Philip Doyle and Ronan Byrne after taking silver at the 2019 World Rowing Championships
You've worked for months on the frontline in hospitals battling with Covid cases. Now you're in a rowing-camp bubble, with just one focus: prepare non-stop for the Olympic Games. How do you keep your head right?
If you are Irish rower Philip Doyle the answer is: stay in touch with medical friends online – and take coffee and ice cream with your companions on the Ireland team.
In short, if you're going to be in a bubble, site that bubble in northern Italy!
In 2019 Doyle (28) and Ronan Byrne took silver at the World Championships in Linz, Austria, thus qualifying the boat for Tokyo. But once the Games were postponed the Belfast man left the Ireland base in Cork for Daisy Hill hospital in Northern Ireland where he worked for months as a doctor, completing his training there. Then he moved on to the Ulster hospital from August to the end of November before clicking back into full training in Cork.
He re-formed the double with Byrne and they qualified through a trial earlier this year for the European Championships. However, their campaign in Varese was not satisfactory: they faltered in the semi-final, though they went on to win the B Final.
Byrne and Doyle at the line in 2019
Now they are training hard with the Ireland squad in Italy to produce something closer to top form by the Lucerne World Cup in May, and may even take in the final World Cup in Italy before heading for Tokyo.
Doyle remains hopeful that the Ireland double can get back into the mix for medals in big competition. His personal challenge is to keep his head in the boat.
"I can't just switch it off," Doyle admits. "I'm keeping my studies up online, just ready to go back [to medicine].
"I've got a lot of friends who are working in the hospital that I left. I keep up with them a lot."
When he stepped away he would have a day of down time and would wonder: 'What if I could go in?'
"I've always been someone who has balanced multiple things. This is the first time – rowing full time – it the first time you really have to adjust: it's eat-sleep-recover-repeat.
"You need all those tee-shirt slogans. That's exactly how it needs to be if you are to compete at this level.
"I think at this stage I've come to terms with the fact that if I stretch myself more than I am at the moment I would be sacrificing the speed of the boat.
"As much as I do look back over my shoulder and think 'what if I could do both?' I think I've come to terms with the fact that you can't do both. I realised that very quickly in the last four months.
"It was a busy surgical department: the number of times you were two/three hours over your shift time or coming in early – as you do with work; when you get busy, you have to work harder. Unfortunately for me, some days the training was just completely sacrificed or put down to an hour on the (training) bike. I did a 6k erg test at 11 o'clock at night in Belfast Boat Club because the [Ireland team manager] was saying 'you need to get that in to me today'.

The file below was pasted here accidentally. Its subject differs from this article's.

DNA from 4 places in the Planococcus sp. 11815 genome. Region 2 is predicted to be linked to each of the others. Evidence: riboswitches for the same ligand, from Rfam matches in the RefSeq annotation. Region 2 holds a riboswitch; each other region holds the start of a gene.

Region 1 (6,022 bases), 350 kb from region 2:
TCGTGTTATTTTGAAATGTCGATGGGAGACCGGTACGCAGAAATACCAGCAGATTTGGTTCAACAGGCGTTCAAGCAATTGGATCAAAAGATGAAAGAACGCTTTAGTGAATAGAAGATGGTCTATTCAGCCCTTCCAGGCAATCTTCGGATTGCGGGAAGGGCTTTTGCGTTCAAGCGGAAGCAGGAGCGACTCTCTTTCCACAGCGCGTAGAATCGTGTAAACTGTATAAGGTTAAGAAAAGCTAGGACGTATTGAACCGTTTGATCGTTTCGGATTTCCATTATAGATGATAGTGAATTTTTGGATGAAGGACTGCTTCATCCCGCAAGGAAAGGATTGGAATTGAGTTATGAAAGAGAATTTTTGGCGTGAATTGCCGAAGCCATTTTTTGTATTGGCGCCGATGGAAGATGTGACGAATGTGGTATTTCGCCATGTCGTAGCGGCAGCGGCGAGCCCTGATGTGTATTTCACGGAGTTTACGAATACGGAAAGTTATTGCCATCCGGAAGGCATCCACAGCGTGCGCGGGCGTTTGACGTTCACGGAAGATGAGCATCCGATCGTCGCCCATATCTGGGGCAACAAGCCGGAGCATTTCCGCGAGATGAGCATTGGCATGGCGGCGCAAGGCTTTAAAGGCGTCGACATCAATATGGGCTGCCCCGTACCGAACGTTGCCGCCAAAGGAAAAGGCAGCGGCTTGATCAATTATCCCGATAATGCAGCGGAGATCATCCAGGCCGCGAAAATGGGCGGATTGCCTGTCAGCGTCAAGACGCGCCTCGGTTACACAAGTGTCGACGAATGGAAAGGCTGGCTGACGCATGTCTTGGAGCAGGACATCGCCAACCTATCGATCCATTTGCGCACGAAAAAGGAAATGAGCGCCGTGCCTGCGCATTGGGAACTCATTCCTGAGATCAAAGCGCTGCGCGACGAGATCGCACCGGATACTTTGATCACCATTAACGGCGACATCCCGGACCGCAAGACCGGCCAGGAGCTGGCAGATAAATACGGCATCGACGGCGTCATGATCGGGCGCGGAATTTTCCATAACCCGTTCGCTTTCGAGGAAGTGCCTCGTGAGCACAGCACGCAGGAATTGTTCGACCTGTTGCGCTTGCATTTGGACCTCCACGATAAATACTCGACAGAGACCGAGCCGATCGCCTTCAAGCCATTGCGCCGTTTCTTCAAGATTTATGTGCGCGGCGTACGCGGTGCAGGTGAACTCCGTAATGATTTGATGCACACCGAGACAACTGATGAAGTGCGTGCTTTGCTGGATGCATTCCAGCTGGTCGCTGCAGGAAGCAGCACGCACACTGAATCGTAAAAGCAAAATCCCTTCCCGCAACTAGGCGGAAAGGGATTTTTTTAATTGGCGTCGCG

"I was (saying): 'I'm working 12 hours today' and he says 'you need to get that done'.
"That is unsustainable. That is not optimal for high performance.
"What I'm doing now is what I need to be doing. And I've come to terms with that. But I always do have an eye on the other side of things. And my friends are keeping me up to date.
"But you have to keep the guilt away – as much as you have to feel it too. I feel a little bit is good; it keeps you hungry, it keeps you ready. But you also need to be kind to yourself, not let yourself spiral into despair, thinking of what else you could be doing."
Ireland has been doing well in international rowing, so the bubble in Italy is fairly big, and the group includes rowers who have known each other a long time.
"You have to come up with ways to put the time in, essentially.
"To be honest, one of the main ways that this is made bearable is, like, the group of athletes.
"The heavyweight women, I would be exceptionally close with. Especially those around my age, Aifric Keogh and the like. They're always great emotional support [through] a natter, a bit of banter, a walk.
"Luckily, here in Italy, the cafés and the ice cream shops are open for takeaways. You have that option.
"At this stage [the squad] has been together for two years or so and we know each other pretty well. There are no secrets between us and there is a great camaraderie within the group.
"It puts the time in - the Netflix and the Disney Plus is getting rattled!"
Doyle and Byrne after winning semifinal in 2019, qualifying the crew for the Olympics
On the water, the aim for Lucerne is an A Final place.
"We want to get back into the top six," Doyle says.
Finishing seventh in Europe left them "ticked off". He thinks they will need to find a second a week in training in order to have sufficient speed.
The battle between the top boats in the double is intense, as shown by the very close final at the European Championships.
"If we can get into that dogfight, you could come sixth, or you could come first. The problem with us is that there are 10 boats which could win the Olympics in our boat class, which is very difficult."
There is a chance that they might compete in the third World Cup (in Sabaudia in Italy in in early June) but the ultimate aim is a performance in Tokyo.
"The medal is still on the mind for the Games. We would like to be in that medal race in Lucerne, because if we can get into that I know, I trust Ronan to switch on the NOS button [nitrous oxide injection from the Need for Speed game] coming into the 1k and I'll follow him all the way!"
Doyle in April 2021